I can’t recommend this article enough — I urge everyone who has their doubts about Kerry to read the whole thing. One more point: this article is mirrored, in its entirety, on John Kerry’s official website.

As for the Patriot Act, it was passed shortly after September 11th, rushed wildly through Congress during a time of fear of the enemy and bipartisan trust. Do you remember what it was like to watch smoke billow from the ruins of the Twin Towers? Do you remember that horrid, gaping wound in the Pentagon? I do. Now, do you remember how long it was before you heard what a menace this thing was? Kerry’s site goes into detail on exactly what he’d do to end the Patriot Act’s negative effects on our freedoms. Read points III and IV in particular. The most important pieces: “Stop Using Terrorism Laws For Political Purposes. … No Unwarranted Seizure Of Library Or Business Records. … Stop Unchecked Roving Wiretaps. … No Blanket Preemption Of Existing Checks On Local Law Enforcement.”

Quite frankly, No Child Left Behind is easy. It was supported by Ted Kennedy — that would be the senior senator from Massachusetts — who was “proud to stand with President Bush” during the signing. Kerry may not have trusted Bush, but he probably felt safe trusting Senator Kennedy. For that matter, the law isn’t nearly as much the problem as that the president is blocking funding called for by the act itself. (Who knows, it might even work if the money were actually there.)

In the case of the Medicare bill, Dr. Aaron’s information appears to be mistaken. If this vote and this one are the relevant ones on the Medicare bill from the Senate — the “Prescription Drug and Medicare Improvement Act of 2003” — Kerry is listed as a “Nay” vote in both cases. These were the final votes in the Senate before the bill was sent to the White House to sign. Kerry may have voted for or abstained from earlier Senate-approved versions of the bill, but seems definitely to have opposed its final, corrupt form.

Mind you, I agree with most of Dr. Aaron’s calls to action. By all means, support progressives in Congressional races. If you live in a state where primaries have yet to occur, vote your conscience (I voted Dean in mine). Most importantly, write to the DNC and the Kerry campaign — hell, don’t stop there! Get involved! Go to meetings and caucuses, join Democratic clubs, and voice your opinion at all opportunities. For starters, the Senator’s site is very interactive. If Kerry’s had a gift in the primaries, it’s been raiding the best parts of his rivals’ ideas in campaigning, and his site has duplicated Deanie activism admirably.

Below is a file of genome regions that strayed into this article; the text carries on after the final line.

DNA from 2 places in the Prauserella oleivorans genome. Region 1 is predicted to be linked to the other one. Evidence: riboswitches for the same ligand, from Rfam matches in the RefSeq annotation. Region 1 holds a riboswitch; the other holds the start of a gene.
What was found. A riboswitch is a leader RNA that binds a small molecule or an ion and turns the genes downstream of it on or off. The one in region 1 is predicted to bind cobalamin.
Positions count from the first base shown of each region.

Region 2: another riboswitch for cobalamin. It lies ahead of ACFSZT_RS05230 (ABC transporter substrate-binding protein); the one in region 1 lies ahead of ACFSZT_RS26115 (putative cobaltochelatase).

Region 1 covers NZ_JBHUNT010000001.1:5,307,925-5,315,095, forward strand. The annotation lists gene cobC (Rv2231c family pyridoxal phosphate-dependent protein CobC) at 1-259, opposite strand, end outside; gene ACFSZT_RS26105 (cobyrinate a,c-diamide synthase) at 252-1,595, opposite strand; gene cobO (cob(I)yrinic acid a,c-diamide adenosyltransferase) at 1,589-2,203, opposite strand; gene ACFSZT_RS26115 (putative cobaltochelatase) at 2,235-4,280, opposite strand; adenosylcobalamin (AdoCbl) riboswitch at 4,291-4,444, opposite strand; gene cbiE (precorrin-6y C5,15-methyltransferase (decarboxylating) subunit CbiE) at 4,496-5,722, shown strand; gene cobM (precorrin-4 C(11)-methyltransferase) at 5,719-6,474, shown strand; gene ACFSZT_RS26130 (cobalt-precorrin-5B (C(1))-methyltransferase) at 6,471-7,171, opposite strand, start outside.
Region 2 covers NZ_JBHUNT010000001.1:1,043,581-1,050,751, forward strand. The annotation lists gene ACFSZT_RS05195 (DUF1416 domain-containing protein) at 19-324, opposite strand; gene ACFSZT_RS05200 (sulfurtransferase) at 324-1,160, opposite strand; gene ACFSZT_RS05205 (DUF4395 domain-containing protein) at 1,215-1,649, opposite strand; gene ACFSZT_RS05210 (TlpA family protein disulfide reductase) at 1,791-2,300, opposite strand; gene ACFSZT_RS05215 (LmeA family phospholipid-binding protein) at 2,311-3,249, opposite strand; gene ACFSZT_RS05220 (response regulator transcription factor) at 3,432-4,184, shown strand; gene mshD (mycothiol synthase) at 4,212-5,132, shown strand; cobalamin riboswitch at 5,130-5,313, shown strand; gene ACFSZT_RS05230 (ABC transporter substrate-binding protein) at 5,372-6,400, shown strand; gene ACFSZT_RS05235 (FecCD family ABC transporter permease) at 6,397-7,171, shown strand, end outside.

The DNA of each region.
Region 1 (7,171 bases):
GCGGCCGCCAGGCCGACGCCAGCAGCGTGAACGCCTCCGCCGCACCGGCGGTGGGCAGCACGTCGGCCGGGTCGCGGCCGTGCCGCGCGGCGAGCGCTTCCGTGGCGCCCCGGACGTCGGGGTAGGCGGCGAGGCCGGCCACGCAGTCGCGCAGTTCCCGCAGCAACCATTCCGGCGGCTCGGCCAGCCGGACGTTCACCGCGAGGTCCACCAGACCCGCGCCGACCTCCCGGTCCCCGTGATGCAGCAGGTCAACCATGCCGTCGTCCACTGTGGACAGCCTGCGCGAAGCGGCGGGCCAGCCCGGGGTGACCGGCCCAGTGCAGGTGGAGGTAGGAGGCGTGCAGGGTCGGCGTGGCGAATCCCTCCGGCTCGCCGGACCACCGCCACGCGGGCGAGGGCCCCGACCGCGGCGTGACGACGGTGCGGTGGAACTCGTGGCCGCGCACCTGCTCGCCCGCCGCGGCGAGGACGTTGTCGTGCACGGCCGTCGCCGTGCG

But with Republicans moving to block 527s from advertising, laws forbidding said organizations from coordinating with official campaigns, and most importantly, the desperate importance of getting Bush out of office — regardless of our success (or lack thereof) in Congress — there’s one organization you can donate money to, confident that it will be used to defeat George W. Bush. The John Kerry campaign.

Now, I’m not saying that we shouldn’t also donate to other liberal and progressive movements to the best of our ability. (My wife and I will.) But I cannot urge DMY readers enough to give whatever they can, when they can, to the Kerry campaign. While I admit that I’ve liked him to some extent from the beginning of this election cycle, whether you agree with my assessment or not, from a sheerly practical standpoint he’s all we’ve got.

Besides, to borrow a Deanie phrase, when Kerry wins, we will be his special interest group. And he will be the one worrying about reelection. Do you want the attention of a President Kerry? If your name is on his donor list, his team will be that much more responsive.

(/) Roland X
Captain ABBA
(Not related to Brutus in any way ;^)
[ed. note: image “love-kerry-175.gif” is no longer available]